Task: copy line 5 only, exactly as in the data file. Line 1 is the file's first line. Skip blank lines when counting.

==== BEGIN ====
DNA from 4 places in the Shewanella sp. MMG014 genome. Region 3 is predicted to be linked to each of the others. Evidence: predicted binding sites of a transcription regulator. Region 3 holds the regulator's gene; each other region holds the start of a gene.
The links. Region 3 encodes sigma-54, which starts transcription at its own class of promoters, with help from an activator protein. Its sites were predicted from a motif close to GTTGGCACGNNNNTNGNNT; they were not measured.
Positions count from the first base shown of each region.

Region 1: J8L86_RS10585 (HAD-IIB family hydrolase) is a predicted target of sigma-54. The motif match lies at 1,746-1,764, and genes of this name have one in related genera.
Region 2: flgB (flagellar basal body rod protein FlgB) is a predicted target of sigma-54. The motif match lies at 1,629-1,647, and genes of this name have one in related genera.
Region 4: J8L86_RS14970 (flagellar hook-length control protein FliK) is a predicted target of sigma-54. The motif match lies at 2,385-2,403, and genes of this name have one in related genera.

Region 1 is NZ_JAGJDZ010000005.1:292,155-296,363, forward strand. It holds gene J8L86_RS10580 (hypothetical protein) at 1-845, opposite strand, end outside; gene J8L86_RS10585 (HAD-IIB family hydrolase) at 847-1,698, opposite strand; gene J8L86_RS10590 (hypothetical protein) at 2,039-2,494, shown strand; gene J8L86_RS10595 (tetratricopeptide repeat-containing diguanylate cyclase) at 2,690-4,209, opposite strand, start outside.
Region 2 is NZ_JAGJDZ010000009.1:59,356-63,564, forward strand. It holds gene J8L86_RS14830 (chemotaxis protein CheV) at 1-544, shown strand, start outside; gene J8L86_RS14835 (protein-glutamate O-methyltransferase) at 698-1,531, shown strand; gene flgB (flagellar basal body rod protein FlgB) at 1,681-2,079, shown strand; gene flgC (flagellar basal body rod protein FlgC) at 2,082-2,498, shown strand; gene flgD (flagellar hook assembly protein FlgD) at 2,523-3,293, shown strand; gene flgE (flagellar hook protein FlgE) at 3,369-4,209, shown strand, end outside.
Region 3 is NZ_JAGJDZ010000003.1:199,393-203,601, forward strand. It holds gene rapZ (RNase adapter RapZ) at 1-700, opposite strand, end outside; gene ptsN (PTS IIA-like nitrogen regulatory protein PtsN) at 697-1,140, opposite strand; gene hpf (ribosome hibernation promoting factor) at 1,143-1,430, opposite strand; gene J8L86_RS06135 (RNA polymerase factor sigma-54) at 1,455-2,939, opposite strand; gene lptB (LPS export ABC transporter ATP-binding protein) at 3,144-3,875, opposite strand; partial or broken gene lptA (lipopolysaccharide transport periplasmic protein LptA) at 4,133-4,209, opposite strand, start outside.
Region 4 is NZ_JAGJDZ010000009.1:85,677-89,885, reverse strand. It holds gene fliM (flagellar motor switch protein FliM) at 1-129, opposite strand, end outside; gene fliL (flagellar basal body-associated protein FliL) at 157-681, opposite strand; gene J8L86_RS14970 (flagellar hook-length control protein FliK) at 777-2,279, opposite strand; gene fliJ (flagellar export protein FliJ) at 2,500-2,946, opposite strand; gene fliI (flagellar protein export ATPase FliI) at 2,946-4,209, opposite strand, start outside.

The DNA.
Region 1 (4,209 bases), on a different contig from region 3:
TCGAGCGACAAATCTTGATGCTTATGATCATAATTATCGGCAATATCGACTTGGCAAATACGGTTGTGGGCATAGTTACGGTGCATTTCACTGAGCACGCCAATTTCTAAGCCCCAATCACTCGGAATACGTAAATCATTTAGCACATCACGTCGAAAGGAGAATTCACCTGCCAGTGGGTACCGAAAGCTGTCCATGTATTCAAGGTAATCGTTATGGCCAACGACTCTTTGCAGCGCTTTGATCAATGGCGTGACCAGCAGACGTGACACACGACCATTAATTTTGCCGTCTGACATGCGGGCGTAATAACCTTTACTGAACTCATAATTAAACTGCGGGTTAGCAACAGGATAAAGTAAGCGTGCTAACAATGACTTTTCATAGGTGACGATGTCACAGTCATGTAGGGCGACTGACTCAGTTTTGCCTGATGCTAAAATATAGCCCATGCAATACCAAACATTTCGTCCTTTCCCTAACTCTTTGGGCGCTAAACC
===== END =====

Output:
Region 2: flgB (flagellar basal body rod protein FlgB) is a predicted target of sigma-54. The motif match lies at 1,629-1,647, and genes of this name have one in related genera.